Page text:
The Phenotype and Natural History of Primary Autonomic Disorders
Primary autonomic disorders are a group of diseases that usually begin in adulthood with the inability to stand because of dizziness, lightheadedness and fainting. Symptoms are the result of a dysfunction in the autonomic nerves that regulate blood pressure and heart rate, and are either related to the accumulation of abnormal protein deposits and a primary neurodegenerative process (like Parkinson's disease, pure autonomic failure, dementia with Lewy bodies and multiple system atrophy), secondary to genetic abnormalities (dopamine-beta-hydroxylase deficiency), an autoimmune process (autoimmune ganglionopathy), or because of a direct injury to the nerves involved in buffering blood pressure fluctuations (acquired baroreflex failure). Furthermore, there are a group disorders that are characterized by disabling orthostatic intolerance such as the postural tachycardia syndrome (POTS) in which the underlying cause is unclear. The purpose of this study is to characterize the clinical features and biological markers of the different types of primary autonomic disorders and better understand how these disorders evolve over time. The study will involve a series of follow-up visits to Centers participating in the Autonomic Disorders Consortium.
Neurogenic Orthostatic Hypotension
|Study Design:||Observational Model: Cohort
Time Perspective: Prospective
|Official Title:||The Phenotype and Natural History of Primary Autonomic Disorders|
- To create a database of primary autonomic disorders that will serve as a phenotyping core. [ Time Frame: 5 years ] [ Designated as safety issue: No ]We will create an enrollment database of patients with primary autonomic disorders. All patients will have standardized phenotyping evaluations that will combine clinical, physiological and biochemical strategies to characterize complex autonomic phenotypes, both known and still undiscovered.
- To define the natural history of neurogenic orthostatic hypotension and identify predictive biomarkers of autonomic disorders [ Time Frame: 5 years ] [ Designated as safety issue: No ]We will map the natural history of primary autonomic failure and test the hypothesis that pure autonomic failure (PAF) is a neurodegenerative synucleinopathy that remains confined to the autonomic nervous system. We will also identify biomarkers that can distinguish patients with PAF from those with early (i.e., "pre-motor") MSA, PD, DLB or autonomic failure as a result of another disorder.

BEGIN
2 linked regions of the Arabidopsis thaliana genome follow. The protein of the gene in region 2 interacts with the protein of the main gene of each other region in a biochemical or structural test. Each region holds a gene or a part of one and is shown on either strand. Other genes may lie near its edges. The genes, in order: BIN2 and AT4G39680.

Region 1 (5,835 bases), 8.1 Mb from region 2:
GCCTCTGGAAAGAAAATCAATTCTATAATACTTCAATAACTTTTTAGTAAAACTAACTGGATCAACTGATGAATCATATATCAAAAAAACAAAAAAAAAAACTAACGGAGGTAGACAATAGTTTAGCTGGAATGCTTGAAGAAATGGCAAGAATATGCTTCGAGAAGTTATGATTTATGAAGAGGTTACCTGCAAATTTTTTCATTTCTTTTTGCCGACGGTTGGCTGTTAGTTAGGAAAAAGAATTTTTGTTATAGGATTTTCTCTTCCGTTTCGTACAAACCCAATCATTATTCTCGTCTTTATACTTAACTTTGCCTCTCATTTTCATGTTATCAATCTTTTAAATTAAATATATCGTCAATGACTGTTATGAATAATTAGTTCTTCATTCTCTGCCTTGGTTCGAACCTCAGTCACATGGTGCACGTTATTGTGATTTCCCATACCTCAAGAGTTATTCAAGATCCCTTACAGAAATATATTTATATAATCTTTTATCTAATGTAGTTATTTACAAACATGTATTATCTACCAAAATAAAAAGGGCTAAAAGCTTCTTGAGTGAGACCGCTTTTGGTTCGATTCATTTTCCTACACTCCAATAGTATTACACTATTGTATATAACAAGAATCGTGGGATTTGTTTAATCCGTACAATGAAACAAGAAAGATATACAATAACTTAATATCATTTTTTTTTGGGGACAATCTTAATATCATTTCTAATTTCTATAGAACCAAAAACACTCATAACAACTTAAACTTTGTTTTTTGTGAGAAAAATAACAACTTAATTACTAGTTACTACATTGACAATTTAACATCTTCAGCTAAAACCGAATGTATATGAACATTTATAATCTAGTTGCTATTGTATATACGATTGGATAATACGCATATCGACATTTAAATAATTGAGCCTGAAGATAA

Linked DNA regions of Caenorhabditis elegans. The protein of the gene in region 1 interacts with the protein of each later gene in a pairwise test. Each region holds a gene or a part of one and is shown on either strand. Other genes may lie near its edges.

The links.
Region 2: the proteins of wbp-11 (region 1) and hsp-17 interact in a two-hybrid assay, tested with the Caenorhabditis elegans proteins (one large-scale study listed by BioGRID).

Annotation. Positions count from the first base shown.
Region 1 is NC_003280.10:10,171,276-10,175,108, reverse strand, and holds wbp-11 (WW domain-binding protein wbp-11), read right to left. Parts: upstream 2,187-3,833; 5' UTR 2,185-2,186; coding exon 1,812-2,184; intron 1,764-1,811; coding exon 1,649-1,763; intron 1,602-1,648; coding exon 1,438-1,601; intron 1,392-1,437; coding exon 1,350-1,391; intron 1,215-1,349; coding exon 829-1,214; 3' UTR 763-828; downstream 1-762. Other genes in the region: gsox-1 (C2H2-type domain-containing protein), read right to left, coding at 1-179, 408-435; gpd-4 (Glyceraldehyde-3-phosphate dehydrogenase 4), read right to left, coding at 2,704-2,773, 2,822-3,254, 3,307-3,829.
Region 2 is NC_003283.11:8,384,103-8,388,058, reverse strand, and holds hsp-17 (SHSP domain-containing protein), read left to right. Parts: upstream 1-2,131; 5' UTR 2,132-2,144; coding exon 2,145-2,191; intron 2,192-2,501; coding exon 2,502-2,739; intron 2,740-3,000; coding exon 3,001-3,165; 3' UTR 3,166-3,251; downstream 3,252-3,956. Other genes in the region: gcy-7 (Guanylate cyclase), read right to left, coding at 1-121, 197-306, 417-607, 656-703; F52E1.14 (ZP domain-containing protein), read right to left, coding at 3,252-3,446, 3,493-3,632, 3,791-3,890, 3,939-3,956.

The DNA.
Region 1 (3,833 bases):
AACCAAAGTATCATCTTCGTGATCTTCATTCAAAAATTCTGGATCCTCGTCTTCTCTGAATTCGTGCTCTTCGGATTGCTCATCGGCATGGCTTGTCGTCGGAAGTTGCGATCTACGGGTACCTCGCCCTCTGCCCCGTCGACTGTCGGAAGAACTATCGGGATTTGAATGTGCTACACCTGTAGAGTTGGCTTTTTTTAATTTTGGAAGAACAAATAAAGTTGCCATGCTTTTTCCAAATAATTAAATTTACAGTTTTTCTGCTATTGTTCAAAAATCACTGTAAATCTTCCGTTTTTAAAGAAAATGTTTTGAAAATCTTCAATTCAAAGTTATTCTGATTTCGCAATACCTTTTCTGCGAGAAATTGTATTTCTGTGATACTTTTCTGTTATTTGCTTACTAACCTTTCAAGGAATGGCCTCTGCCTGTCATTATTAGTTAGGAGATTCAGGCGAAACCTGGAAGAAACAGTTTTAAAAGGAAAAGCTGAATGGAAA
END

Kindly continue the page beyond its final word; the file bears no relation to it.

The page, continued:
Biospecimen Retention: Samples With DNA
Blood Sample for DNA processing
|Study Start Date:||June 2011|
|Estimated Primary Completion Date:||June 2015 (Final data collection date for primary outcome measure)|
Neurogenic othostatic hypotension
Patients that have sever fall in blood presure due to failure in increase sympathetic vasoconstriction activity appropriately when standing.
multiple system atrophy
is a neurodegenerative disorder charaterized by abnormal alpha-synuclein deposition in the cytoplasm of oligodendroglial cells in the CNS, and typically sparing peripheral autonomic nerves.
Pure Autonomic failure
A neurodegenerative disorder characterized by loss of peripheral noradrenergic fibers, with low levels of plasma norepinephine.
A degenerative disorder of the central nervous system that leads to termors, difficulty walking, movement and coordination.
Dementia with Lewy bodies
A neurodegenerative disorder similar to PAF and PD with the accumulation of Alpha-synuclein in the CNS however DLB patients develop dementia.
autoimmune autonomic ganglionopathy
is a rare disorder characterized by the presence of autonomic failure in association with specific antibodies directed against a specific receptor of the autonomic ganglia
Show Detailed Description
Please refer to this study by its ClinicalTrials.gov identifier: NCT01799915
|United States, New York|
|NYU Medical Center||Recruiting|
|New York, New York, United States, 10016|
|Contact: Jose Martinez, MA 212-263-7225 email@example.com|
|Principal Investigator: Horacio Kaufmann, MD|
|Principal Investigator:||Horacio C Kaufmann, MD||NYU MEDICAL CENTER|